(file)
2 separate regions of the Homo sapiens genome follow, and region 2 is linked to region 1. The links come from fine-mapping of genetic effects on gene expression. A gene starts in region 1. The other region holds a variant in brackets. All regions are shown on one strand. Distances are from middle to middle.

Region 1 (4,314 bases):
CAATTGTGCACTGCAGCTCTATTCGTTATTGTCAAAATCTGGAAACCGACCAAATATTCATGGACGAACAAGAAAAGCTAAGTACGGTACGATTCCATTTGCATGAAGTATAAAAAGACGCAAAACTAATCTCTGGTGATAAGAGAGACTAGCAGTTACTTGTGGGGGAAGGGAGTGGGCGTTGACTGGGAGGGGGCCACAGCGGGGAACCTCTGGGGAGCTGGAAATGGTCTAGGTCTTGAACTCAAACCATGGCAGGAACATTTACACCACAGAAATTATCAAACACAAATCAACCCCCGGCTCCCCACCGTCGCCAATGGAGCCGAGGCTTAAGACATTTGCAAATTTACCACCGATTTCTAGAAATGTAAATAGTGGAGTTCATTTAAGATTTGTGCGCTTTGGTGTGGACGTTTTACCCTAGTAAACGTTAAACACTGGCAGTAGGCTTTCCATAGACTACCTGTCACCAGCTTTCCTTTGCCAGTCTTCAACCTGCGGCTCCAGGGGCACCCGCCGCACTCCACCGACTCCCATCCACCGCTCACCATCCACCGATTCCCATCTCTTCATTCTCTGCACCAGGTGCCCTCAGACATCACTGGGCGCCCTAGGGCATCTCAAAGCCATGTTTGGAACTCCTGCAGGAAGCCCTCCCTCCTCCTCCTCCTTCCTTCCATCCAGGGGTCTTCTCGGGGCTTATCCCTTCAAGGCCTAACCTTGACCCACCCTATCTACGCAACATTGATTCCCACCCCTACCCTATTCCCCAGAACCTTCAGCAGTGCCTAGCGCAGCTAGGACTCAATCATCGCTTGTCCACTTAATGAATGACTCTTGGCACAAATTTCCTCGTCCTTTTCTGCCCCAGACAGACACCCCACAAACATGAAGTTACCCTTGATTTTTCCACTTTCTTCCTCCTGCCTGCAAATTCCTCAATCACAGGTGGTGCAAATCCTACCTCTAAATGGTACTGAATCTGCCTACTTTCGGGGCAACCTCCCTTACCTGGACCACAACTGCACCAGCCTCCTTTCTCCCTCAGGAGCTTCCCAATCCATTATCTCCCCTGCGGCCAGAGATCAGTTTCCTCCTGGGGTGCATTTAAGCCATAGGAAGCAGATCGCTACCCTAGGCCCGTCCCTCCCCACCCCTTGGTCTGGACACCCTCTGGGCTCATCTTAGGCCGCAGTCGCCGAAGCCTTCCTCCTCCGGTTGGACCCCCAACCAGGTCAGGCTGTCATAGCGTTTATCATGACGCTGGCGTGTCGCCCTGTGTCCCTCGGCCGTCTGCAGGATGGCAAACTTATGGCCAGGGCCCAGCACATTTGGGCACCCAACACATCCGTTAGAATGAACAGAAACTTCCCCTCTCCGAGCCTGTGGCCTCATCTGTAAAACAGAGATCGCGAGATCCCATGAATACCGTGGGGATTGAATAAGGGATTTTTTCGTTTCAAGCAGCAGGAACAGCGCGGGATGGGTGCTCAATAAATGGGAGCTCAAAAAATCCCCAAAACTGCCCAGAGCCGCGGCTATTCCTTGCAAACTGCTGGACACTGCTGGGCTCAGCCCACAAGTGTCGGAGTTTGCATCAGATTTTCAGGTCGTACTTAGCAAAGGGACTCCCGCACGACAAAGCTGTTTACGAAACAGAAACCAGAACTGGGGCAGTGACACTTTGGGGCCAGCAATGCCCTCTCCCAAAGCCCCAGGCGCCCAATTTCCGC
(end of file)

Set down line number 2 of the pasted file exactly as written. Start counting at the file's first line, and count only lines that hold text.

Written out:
Region 1 (4,314 bases):